I quickly became a valuable friend to many people. I was the guy who could supply a party with a case of cheap beer. I was the guy who could buy Absolut Vodka to replace the bottle from Jenny Smitcamp’s father’s liquor cabinet after she and her friends took it to the drive-in movie theater; I was the guy who could purchase a bottle of Rootbeer Schnapps for Robbie Greenwood, so he could take it with him to his older sister’s wedding; and I was the guy who could buy a four-pack of wine coolers for Danny Adams so he could impress his date as he lured her to the 16th fairway of a local country club at 3:00 AM.
I was the guy to know.
Within a couple of months, however, I felt as though I wasn’t using my new I.D. to its fullest potential. I had grown bored with my peers and knew it was time to move on. That little card was more than James Darren Lascot’s California Driver’s license. It was a passport to a different world. A beautifully dark and dank underworld with distinct, almost edible smells. That’s when I became a student of bars. I began to learn about drinks, studied the dusty bottles sitting on the dimly-lit back bar, and discovered people with colorful nicknames like “Lefty,” “Slick,” “Big Rick,” and “Bird.”
I stayed away from popular nightclubs because of the bouncers. I always felt that they were better trained to examine an ID. I favored dive bars and neighborhood pubs. Sure, the salty old bartenders would look at my I.D., but these places were always dark and smoky, so I stood a better chance. Plus, I doubted if they truly gave a shit as long as I behaved myself and tipped well.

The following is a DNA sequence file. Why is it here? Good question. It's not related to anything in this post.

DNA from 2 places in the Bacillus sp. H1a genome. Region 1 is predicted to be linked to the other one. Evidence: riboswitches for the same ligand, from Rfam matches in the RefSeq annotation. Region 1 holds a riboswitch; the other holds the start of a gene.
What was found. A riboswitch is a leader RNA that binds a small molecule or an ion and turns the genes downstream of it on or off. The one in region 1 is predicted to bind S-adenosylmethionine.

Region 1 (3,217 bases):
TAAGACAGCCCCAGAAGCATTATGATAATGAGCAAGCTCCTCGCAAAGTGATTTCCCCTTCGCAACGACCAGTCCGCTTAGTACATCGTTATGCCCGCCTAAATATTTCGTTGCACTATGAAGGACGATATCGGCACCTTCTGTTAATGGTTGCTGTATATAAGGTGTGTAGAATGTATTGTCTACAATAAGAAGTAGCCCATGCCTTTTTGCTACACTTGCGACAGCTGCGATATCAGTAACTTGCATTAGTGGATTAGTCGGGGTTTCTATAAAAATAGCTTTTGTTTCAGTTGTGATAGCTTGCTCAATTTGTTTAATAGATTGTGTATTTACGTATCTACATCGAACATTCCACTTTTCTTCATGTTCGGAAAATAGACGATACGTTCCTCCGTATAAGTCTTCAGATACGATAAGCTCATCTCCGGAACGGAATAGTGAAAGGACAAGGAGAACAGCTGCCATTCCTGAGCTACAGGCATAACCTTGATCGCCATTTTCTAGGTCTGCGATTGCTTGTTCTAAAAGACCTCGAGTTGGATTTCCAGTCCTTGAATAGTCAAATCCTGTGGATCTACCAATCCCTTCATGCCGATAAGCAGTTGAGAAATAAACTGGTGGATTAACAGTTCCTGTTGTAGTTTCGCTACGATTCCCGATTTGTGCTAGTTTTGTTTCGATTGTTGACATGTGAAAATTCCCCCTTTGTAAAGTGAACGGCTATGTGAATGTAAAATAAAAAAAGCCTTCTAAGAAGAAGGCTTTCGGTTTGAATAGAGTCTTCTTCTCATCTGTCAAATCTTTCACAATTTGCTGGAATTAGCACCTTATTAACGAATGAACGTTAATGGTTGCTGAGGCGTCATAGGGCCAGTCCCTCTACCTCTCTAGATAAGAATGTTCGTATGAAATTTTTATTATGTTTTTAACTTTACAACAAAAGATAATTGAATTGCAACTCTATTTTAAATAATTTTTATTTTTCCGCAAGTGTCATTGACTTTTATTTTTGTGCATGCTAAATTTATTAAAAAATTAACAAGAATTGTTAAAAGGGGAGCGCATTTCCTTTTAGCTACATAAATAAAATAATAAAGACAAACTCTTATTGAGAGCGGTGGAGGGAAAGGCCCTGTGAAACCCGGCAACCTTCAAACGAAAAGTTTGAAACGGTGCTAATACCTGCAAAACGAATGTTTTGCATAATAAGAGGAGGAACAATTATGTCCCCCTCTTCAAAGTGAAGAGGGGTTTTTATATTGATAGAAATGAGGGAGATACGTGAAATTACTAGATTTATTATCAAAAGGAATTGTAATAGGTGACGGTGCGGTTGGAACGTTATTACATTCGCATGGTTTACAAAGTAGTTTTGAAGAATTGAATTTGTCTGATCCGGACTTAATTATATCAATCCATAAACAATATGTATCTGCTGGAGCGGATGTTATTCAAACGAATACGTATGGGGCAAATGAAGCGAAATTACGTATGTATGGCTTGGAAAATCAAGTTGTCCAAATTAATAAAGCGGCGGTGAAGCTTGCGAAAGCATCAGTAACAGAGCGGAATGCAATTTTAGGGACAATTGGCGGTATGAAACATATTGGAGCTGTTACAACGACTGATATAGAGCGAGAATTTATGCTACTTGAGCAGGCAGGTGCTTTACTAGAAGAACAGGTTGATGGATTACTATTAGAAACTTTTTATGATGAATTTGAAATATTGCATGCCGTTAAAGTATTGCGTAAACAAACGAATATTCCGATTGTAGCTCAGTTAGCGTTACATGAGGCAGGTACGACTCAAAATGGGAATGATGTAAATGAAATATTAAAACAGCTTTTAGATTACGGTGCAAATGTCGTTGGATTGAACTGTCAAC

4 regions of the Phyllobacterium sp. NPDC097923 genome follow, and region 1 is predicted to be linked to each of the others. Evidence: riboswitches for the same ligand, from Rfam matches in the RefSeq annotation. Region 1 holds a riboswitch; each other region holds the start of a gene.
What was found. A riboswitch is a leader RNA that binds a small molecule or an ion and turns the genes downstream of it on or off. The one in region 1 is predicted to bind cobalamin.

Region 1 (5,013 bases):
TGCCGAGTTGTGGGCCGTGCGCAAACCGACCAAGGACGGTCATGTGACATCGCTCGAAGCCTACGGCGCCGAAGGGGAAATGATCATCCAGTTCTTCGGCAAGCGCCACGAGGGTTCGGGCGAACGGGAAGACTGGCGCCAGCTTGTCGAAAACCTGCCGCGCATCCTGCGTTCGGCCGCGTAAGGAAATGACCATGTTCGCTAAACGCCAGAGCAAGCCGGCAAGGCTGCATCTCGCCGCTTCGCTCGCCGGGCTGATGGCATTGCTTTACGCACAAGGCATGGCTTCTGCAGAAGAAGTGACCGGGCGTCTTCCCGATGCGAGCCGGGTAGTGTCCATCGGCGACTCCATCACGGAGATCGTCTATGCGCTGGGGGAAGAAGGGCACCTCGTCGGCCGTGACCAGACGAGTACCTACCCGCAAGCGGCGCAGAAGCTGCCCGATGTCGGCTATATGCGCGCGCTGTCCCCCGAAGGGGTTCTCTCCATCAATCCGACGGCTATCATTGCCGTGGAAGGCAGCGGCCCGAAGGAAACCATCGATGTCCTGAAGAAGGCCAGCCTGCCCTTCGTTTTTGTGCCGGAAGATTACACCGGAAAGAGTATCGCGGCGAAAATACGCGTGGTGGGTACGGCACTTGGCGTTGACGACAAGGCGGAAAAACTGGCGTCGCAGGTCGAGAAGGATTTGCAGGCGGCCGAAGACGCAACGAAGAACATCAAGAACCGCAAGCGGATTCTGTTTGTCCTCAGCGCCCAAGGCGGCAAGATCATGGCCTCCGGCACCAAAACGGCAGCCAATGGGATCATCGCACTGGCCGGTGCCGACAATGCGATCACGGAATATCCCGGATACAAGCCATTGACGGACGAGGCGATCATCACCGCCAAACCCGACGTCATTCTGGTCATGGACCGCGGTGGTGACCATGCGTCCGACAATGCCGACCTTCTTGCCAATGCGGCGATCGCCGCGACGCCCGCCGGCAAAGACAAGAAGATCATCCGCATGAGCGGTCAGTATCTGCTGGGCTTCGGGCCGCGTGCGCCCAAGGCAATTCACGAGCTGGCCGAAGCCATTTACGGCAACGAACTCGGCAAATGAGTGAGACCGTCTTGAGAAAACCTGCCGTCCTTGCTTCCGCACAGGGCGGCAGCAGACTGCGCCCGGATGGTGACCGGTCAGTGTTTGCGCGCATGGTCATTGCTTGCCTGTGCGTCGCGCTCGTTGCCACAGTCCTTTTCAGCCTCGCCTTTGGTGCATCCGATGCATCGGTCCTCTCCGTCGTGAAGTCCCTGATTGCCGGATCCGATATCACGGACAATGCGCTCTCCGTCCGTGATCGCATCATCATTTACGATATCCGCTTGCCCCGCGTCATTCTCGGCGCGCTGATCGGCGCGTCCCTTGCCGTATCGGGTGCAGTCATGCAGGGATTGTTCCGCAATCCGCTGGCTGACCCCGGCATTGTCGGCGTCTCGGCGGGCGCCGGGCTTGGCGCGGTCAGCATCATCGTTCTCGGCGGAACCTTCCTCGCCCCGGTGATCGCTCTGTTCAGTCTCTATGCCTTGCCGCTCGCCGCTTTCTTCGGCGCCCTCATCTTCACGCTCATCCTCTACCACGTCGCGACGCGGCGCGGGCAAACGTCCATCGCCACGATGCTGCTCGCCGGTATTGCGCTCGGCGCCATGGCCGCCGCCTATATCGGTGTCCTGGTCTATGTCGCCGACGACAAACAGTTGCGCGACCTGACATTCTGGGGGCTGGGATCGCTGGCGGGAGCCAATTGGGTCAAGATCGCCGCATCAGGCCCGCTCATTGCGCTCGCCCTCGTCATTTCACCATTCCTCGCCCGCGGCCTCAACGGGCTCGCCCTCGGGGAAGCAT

I selected a quiet, unassuming neighborhood bar as my home base. This would become the place where I could start the night, end the night, or even spend the afternoon. The Stardust Room was a logical choice for several reasons. First, it opened at 6:00 AM and closed at 2:00 AM, so I could show up at any time the law allowed bars to be open in California. Second, it was a simple blue collar dive bar. There were never any bouncers, door men, or cover charges. Finally, once the bartenders remembered my face, I wouldn’t have to show my I.D. again. This greatly reduced the chance of somebody figuring out my game.
I began to spend most of my free time playing a variety of dice games with a group of old codgers as I listened to their stories. Their words were poetic and prophetic. I felt as though I gained an education every time they spoke, imbibing their wisdom. In print, their words would be red.
At first, I answered only to the name Jimmy. But a few months after becoming a regular at The Stardust Room, some friends from one of my college classes showed up and called me by my real name. After that, the other regulars and the bartenders started calling me by my real name too. I was a little disappointed I never got one of those cool nicknames.
I studied for midterms and finals at that bar, forged long-term friendships with other customers, charmed girls by taking them there and introducing them to the seedy side of life, solved all my problems and created many more. All at the Stardust Room.
Then, I turned 21-years-old. I became the age to legally buy and consume booze. And I celebrated at the Stardust Room.
The bartender, Kingfish, even gave me a special shot glass to commemorate the milestone. As I had long suspected, he knew what I was up to all along.
It’s been many years since that afternoon in Santa Cruz, but I can still remember every detail as if it was yesterday. I’m still a faithful drinker. I still love a dark bar. I drink to old friends, and always drink to James Darren Lascot.
Colin Deal spends his free time exploring the bar culture of cities throughout North America and believes the unique culture of any region in the world can be discovered over a few drinks with the locals. His drunken musings can be found on Twitter here.